Who cannot be an LLC: Some businesses which must be licensed by the state of California are not allowed to be LLCs. The Secretary of State has never issued a list of which businesses can and cannot form LLCs, but there have been some rulings on specific occupations. If your occupation requires a state license, you should check with the Secretary of State or an experienced tax accountant before forming a California LLC. A company which is organized as an LLC in spite of being ineligible loses many of its legal protections. The Contractor State License Board can issue a contractor's license to an LLC. However, the company is required to either carry $1 million of liability insurance or have $500,000 of liquid assets, so it is likely than only larger contractor companies will take advantage of the opportunity to operate as LLCs.
Who cannot be an S Corporation: All shareholders of an S corporation must be either citizens or residents of the United States. All of the shareholders must be individuals or estates, with a few exceptions. All of the shareholders must have identical rights to distributions and liquidation proceeds. There are additional restrictions; check with your tax accountant.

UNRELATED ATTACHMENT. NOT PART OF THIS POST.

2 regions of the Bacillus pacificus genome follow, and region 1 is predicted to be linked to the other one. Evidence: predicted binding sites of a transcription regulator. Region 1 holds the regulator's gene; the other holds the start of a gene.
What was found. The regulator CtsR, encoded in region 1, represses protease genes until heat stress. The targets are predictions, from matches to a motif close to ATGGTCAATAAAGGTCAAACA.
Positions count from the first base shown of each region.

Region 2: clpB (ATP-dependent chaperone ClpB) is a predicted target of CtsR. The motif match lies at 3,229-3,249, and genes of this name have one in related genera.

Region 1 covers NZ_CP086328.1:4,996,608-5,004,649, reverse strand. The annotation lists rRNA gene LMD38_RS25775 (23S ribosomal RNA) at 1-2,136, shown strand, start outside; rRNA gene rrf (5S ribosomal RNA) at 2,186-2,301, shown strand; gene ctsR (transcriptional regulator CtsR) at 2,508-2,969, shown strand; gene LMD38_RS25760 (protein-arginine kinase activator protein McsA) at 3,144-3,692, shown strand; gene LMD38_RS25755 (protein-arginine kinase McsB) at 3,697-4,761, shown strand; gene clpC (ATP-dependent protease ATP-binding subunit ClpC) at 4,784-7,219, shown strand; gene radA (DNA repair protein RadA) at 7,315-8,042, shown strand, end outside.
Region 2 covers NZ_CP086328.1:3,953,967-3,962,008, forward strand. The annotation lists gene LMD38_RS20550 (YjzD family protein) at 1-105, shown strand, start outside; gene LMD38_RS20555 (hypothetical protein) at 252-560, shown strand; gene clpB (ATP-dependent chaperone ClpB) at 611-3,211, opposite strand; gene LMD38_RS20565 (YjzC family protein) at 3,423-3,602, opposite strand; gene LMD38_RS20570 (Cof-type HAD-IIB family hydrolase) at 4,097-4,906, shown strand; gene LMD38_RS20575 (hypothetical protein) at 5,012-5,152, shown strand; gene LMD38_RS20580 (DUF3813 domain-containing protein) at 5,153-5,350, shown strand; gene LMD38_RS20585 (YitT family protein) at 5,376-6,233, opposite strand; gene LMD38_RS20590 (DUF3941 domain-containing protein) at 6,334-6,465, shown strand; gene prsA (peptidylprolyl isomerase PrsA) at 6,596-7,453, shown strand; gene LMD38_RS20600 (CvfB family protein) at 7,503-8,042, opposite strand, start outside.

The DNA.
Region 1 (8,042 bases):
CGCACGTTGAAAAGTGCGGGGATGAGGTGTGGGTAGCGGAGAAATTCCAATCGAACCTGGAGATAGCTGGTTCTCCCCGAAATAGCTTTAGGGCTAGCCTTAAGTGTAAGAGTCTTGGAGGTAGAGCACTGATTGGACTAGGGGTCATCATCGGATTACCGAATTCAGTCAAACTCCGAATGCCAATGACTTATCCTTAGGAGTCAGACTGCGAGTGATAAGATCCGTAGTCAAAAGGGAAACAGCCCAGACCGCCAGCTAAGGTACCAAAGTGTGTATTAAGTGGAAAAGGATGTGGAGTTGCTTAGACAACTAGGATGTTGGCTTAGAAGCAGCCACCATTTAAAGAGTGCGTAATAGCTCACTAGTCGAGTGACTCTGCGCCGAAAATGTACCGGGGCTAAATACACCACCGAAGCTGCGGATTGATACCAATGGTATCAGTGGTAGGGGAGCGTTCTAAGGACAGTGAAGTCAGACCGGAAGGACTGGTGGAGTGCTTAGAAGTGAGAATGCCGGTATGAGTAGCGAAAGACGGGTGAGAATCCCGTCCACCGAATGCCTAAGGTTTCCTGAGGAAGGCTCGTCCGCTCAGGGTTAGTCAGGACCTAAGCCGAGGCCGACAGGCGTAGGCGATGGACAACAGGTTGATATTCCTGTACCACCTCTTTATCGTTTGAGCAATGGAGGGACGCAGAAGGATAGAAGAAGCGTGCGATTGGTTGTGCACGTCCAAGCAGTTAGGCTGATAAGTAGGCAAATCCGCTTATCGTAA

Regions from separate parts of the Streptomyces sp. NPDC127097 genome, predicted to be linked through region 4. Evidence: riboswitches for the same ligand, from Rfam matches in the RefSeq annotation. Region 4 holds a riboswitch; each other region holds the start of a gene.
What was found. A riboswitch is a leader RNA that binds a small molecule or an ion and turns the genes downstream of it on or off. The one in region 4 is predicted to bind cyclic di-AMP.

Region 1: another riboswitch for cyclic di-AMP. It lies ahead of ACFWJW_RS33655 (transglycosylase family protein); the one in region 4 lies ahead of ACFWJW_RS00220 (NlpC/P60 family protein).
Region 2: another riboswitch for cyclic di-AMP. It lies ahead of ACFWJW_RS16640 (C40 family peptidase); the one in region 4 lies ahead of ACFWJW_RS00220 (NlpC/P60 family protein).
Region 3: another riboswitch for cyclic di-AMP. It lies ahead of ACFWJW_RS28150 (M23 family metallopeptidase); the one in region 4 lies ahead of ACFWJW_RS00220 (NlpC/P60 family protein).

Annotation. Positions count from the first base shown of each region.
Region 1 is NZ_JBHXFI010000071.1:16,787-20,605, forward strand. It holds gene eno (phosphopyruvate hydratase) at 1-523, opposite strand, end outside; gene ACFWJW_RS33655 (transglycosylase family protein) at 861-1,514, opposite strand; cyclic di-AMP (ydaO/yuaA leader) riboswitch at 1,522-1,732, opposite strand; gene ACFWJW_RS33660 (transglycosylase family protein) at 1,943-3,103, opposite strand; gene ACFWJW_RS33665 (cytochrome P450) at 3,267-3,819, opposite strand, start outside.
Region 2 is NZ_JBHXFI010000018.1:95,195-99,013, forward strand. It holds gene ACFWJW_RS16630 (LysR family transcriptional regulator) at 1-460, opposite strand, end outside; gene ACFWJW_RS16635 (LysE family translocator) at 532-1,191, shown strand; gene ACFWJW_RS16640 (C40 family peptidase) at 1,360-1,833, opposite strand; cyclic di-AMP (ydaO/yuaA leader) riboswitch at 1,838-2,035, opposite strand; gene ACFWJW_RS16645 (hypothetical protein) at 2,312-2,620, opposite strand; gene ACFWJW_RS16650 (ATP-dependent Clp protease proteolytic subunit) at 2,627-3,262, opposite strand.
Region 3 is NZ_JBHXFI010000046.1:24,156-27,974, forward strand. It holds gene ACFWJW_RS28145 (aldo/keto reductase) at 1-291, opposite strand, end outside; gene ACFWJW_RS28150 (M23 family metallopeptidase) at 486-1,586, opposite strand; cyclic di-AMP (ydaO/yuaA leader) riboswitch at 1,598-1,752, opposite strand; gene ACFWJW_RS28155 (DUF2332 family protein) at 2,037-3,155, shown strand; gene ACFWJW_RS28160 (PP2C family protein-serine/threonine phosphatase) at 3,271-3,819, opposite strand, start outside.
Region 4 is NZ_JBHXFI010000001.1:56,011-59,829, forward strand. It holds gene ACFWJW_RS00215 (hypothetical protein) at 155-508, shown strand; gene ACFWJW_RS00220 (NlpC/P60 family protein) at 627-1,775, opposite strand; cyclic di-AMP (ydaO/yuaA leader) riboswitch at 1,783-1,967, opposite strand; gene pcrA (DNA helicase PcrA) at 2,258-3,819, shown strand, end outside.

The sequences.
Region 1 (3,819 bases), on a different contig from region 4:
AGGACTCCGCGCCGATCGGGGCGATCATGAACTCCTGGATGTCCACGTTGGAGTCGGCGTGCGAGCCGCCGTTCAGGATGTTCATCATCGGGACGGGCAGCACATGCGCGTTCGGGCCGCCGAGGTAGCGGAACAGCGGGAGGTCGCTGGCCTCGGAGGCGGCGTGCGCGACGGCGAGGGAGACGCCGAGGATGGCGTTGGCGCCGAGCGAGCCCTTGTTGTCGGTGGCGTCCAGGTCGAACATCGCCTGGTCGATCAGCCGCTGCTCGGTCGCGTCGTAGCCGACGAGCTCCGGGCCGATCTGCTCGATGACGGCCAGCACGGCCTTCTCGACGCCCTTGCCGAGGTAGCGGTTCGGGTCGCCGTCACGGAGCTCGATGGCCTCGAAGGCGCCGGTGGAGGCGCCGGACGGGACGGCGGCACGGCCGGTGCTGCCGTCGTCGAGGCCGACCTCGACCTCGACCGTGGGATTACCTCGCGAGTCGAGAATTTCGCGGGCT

Reasons in favor of an LLC
Reasons in favor of an S corporation
Other things to consider:
You can create an LLC, and then elect to be taxed as an S corporation. Legally, you remain an LLC. This is a private agreement between you and the IRS. California goes along, too.
You may have noticed that I have not mentioned how quick and easy it is to form an LLC as a factor in favor of LLCs. This is because I strongly believe that if a company has more than one owner, it is critical that you take the time to make a written agreement before the start of business. It should address how profits & losses are to be shared, what happens if the company needs additional capital, what happens if an owner is disabled, dies, or decides to leave the company, and many other questions.
Whether you choose an LLC or an S corporation, your business should carry a large amount of insurance.
Other factors will also influence your choice of entity. The purpose of the information presented here is to help you to be aware of the common concerns to be considered and to begin the conversation with your CPA tax accountant and attorney.
Bess Kane, CPA